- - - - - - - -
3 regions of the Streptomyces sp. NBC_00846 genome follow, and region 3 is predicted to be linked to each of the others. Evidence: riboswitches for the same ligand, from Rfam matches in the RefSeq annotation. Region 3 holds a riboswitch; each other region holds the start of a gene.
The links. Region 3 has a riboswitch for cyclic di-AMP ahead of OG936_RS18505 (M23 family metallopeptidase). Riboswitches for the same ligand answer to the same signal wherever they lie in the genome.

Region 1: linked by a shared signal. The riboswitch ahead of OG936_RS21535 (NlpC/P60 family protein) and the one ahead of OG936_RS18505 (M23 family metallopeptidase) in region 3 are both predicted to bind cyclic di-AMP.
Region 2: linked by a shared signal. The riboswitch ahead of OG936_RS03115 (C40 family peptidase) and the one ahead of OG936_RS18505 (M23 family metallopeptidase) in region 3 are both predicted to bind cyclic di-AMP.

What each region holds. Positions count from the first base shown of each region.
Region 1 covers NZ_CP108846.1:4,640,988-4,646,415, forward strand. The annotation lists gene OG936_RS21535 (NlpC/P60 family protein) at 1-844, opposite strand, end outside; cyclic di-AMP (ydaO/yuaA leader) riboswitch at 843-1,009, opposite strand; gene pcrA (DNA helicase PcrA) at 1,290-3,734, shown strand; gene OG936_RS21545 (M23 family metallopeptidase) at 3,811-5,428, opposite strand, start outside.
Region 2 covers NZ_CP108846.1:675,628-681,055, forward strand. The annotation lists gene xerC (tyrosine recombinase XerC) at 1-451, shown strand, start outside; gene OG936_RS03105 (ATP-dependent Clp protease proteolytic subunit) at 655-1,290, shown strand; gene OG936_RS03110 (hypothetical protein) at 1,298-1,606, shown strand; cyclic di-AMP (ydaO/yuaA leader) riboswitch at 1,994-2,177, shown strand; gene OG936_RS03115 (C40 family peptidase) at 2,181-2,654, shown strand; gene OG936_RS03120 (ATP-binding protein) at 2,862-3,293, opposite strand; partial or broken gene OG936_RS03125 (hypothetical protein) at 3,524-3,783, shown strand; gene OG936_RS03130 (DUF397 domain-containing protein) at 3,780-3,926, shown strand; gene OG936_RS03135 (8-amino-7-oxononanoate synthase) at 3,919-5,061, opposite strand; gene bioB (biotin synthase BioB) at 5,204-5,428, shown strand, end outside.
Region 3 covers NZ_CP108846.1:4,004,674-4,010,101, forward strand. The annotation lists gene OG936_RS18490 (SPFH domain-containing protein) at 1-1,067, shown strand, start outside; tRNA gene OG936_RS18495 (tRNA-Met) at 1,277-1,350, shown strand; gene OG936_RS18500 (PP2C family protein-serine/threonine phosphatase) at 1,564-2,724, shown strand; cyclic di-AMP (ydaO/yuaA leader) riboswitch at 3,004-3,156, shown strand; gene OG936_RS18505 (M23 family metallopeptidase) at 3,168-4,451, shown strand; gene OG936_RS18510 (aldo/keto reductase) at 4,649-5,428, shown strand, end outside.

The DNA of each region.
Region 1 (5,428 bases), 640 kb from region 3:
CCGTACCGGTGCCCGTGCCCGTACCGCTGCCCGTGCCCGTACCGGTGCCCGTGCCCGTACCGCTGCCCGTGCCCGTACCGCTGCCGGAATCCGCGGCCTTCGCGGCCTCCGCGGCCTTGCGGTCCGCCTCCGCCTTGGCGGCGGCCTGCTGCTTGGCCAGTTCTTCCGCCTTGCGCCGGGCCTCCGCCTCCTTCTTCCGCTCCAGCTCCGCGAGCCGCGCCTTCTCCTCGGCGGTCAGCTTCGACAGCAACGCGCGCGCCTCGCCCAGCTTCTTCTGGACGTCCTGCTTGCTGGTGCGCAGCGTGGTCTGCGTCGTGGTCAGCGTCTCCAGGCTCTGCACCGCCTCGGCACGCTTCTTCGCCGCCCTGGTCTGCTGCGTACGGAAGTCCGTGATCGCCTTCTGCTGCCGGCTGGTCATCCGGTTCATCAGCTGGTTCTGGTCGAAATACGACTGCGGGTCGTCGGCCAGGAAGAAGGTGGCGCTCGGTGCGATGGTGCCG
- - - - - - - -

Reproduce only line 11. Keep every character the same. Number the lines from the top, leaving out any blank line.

CCGTACCGGTGCCCGTGCCCGTACCGCTGCCCGTGCCCGTACCGGTGCCCGTGCCCGTACCGCTGCCCGTGCCCGTACCGCTGCCGGAATCCGCGGCCTTCGCGGCCTCCGCGGCCTTGCGGTCCGCCTCCGCCTTGGCGGCGGCCTGCTGCTTGGCCAGTTCTTCCGCCTTGCGCCGGGCCTCCGCCTCCTTCTTCCGCTCCAGCTCCGCGAGCCGCGCCTTCTCCTCGGCGGTCAGCTTCGACAGCAACGCGCGCGCCTCGCCCAGCTTCTTCTGGACGTCCTGCTTGCTGGTGCGCAGCGTGGTCTGCGTCGTGGTCAGCGTCTCCAGGCTCTGCACCGCCTCGGCACGCTTCTTCGCCGCCCTGGTCTGCTGCGTACGGAAGTCCGTGATCGCCTTCTGCTGCCGGCTGGTCATCCGGTTCATCAGCTGGTTCTGGTCGAAATACGACTGCGGGTCGTCGGCCAGGAAGAAGGTGGCGCTCGGTGCGATGGTGCCG